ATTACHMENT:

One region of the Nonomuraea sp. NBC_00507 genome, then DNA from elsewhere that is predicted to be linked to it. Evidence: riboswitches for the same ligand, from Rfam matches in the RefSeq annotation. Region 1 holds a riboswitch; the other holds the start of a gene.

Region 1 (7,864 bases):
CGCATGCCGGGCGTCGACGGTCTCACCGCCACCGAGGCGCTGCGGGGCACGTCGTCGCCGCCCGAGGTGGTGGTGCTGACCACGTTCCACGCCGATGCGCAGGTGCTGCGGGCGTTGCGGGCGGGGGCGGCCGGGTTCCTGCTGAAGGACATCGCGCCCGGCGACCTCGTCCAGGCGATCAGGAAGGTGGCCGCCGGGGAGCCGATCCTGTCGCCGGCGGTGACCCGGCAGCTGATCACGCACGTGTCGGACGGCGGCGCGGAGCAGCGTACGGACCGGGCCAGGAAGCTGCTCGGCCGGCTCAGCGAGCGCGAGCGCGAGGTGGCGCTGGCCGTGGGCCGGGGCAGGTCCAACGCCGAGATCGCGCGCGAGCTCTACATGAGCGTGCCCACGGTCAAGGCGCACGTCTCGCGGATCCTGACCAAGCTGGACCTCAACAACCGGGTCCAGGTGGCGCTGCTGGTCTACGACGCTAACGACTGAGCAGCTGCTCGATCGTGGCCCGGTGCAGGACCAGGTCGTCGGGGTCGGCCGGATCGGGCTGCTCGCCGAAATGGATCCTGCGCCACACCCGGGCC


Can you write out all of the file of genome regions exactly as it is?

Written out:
One region of the Nonomuraea sp. NBC_00507 genome, then DNA from elsewhere that is predicted to be linked to it. Evidence: riboswitches for the same ligand, from Rfam matches in the RefSeq annotation. Region 1 holds a riboswitch; the other holds the start of a gene.

Region 1 (7,864 bases):
CGCATGCCGGGCGTCGACGGTCTCACCGCCACCGAGGCGCTGCGGGGCACGTCGTCGCCGCCCGAGGTGGTGGTGCTGACCACGTTCCACGCCGATGCGCAGGTGCTGCGGGCGTTGCGGGCGGGGGCGGCCGGGTTCCTGCTGAAGGACATCGCGCCCGGCGACCTCGTCCAGGCGATCAGGAAGGTGGCCGCCGGGGAGCCGATCCTGTCGCCGGCGGTGACCCGGCAGCTGATCACGCACGTGTCGGACGGCGGCGCGGAGCAGCGTACGGACCGGGCCAGGAAGCTGCTCGGCCGGCTCAGCGAGCGCGAGCGCGAGGTGGCGCTGGCCGTGGGCCGGGGCAGGTCCAACGCCGAGATCGCGCGCGAGCTCTACATGAGCGTGCCCACGGTCAAGGCGCACGTCTCGCGGATCCTGACCAAGCTGGACCTCAACAACCGGGTCCAGGTGGCGCTGCTGGTCTACGACGCTAACGACTGAGCAGCTGCTCGATCGTGGCCCGGTGCAGGACCAGGTCGTCGGGGTCGGCCGGATCGGGCTGCTCGCCGAAATGGATCCTGCGCCACACCCGGGCC